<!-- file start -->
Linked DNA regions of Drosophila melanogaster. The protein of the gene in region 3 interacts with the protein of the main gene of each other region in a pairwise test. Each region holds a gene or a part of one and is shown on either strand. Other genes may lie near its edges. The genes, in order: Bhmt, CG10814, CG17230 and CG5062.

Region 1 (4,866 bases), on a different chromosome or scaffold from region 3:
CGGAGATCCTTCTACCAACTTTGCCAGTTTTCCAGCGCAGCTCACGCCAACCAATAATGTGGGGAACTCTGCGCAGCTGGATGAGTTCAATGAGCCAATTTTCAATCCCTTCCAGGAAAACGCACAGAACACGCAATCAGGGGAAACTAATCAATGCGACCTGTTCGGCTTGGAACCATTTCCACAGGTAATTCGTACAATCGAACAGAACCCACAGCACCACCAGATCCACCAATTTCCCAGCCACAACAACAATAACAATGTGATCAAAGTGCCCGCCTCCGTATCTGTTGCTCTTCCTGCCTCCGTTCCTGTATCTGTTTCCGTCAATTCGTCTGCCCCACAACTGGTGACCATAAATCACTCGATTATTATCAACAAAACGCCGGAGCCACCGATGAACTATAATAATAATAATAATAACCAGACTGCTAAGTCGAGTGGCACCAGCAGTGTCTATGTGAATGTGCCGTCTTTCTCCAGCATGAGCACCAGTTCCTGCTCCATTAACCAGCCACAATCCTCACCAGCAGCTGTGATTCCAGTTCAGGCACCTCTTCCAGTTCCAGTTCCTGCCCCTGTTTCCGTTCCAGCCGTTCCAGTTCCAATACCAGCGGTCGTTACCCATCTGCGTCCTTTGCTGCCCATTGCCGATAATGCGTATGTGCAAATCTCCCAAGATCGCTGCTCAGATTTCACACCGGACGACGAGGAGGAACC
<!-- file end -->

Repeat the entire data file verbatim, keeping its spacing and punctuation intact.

Linked DNA regions of Drosophila melanogaster. The protein of the gene in region 3 interacts with the protein of the main gene of each other region in a pairwise test. Each region holds a gene or a part of one and is shown on either strand. Other genes may lie near its edges. The genes, in order: Bhmt, CG10814, CG17230 and CG5062.

Region 1 (4,866 bases), on a different chromosome or scaffold from region 3:
CGGAGATCCTTCTACCAACTTTGCCAGTTTTCCAGCGCAGCTCACGCCAACCAATAATGTGGGGAACTCTGCGCAGCTGGATGAGTTCAATGAGCCAATTTTCAATCCCTTCCAGGAAAACGCACAGAACACGCAATCAGGGGAAACTAATCAATGCGACCTGTTCGGCTTGGAACCATTTCCACAGGTAATTCGTACAATCGAACAGAACCCACAGCACCACCAGATCCACCAATTTCCCAGCCACAACAACAATAACAATGTGATCAAAGTGCCCGCCTCCGTATCTGTTGCTCTTCCTGCCTCCGTTCCTGTATCTGTTTCCGTCAATTCGTCTGCCCCACAACTGGTGACCATAAATCACTCGATTATTATCAACAAAACGCCGGAGCCACCGATGAACTATAATAATAATAATAATAACCAGACTGCTAAGTCGAGTGGCACCAGCAGTGTCTATGTGAATGTGCCGTCTTTCTCCAGCATGAGCACCAGTTCCTGCTCCATTAACCAGCCACAATCCTCACCAGCAGCTGTGATTCCAGTTCAGGCACCTCTTCCAGTTCCAGTTCCTGCCCCTGTTTCCGTTCCAGCCGTTCCAGTTCCAATACCAGCGGTCGTTACCCATCTGCGTCCTTTGCTGCCCATTGCCGATAATGCGTATGTGCAAATCTCCCAAGATCGCTGCTCAGATTTCACACCGGACGACGAGGAGGAACC